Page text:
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Photograph by Curtis Cartier
Pot's Sky High: A worker harvests cannabis for medical use in this 2008 photo. Critics of a cap on pot clubs and two councilmembers say the price of medical marijuana in town is too high.

Bud Boundaries

Medical marijuana dispensary cap inches closer to law

By Curtis Cartier

WHEN United States Attorney General Eric Holder announced in February that he would stop ordering federal law enforcement raids on medical marijuana providers as long as they complied with state law, entrepreneurs around the country scrambled to open their own pot shops. Santa Cruz, being ahead of the curve on all things cannabis, already had two dispensaries in town, but city officials say they still received more than 60 calls from interested growers between then and June, when a temporary moratorium was put on all dispensary applications. Now, after last Thursday's meeting of the Santa Cruz Planning Commission, city leaders are one step closer to making the temporary freeze of two pot clubs in town permanent.

"I don't see a long line of citizens asking for more medical marijuana dispensaries in the neighborhoods," said Planning Commissioner Judy Warner at the meeting before voting in favor of the ordinance, which passed 5-2 but would still need approval by the Santa Cruz City Council before becoming law. "I just don't see that there is a need for more than two."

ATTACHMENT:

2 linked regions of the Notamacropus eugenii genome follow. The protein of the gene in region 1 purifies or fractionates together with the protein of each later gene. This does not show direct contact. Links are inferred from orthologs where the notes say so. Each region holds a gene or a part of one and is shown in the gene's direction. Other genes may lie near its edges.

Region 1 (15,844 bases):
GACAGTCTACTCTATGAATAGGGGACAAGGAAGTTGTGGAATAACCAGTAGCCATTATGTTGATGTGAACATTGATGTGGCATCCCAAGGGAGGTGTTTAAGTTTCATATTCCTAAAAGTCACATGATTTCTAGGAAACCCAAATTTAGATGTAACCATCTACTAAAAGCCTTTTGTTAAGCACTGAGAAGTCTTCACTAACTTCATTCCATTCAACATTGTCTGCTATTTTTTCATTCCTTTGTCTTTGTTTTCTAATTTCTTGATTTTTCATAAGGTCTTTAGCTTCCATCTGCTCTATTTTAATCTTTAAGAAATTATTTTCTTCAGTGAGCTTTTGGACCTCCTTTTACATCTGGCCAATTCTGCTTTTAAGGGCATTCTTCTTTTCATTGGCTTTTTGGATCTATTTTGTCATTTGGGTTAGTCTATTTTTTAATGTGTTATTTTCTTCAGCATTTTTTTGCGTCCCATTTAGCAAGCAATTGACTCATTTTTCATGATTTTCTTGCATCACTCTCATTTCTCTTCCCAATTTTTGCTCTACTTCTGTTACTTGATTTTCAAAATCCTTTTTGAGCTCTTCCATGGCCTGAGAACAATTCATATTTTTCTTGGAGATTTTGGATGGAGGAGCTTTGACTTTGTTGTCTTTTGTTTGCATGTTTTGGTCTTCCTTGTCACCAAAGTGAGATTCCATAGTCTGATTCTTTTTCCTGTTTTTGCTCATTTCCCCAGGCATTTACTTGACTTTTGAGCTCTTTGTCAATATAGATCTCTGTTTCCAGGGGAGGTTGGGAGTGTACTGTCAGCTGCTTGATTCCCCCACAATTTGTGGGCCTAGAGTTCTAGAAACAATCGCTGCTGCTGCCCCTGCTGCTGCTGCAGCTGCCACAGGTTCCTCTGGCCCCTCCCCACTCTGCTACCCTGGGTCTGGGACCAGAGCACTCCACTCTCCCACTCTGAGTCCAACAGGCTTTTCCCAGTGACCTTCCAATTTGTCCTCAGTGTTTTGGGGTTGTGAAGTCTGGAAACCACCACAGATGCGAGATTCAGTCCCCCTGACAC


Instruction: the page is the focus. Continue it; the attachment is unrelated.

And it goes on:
The two dispensaries already in business--Greenway Compassionate Relief at 140 Dubois St. and the Santa Cruz Patient Collective at 115 Limekiln St.--told city planners that only 25 percent of their clients live in Santa Cruz and the rest come from elsewhere in the county and surrounding region. Supporters of the dispensary cap say this shows that local residents are well taken care of and that Santa Cruz would become a regional supplier of legal pot for much of Northern California if more dispensaries are allowed to open. Opponents of the rule, however, point to the high prices at the local dispensaries--one gram typically sells for $15-$25, as opposed to street prices, which usually run $10 per gram--as evidence that more competition is needed. Classic supply-side economists of the Reagan era would likely agree.

The issue will go before the City Council in January, and several councilmembers proved relatively split on how they might vote. Santa Cruz Mayor Cynthia Mathews and Councilmember Ryan Coonerty both say they think that other communities need to step up and provide their own dispensaries, and that a cap in Santa Cruz will encourage them to do so. Councilmembers Don Lane and Mike Rotkin, however, are more skeptical of the cap, saying pot prices in town are too high and that the ordinance needs to do more to increase competition.

"I think there should be a cap," says Rotkin. "I'm just more inclined to make it three or even four dispensaries."

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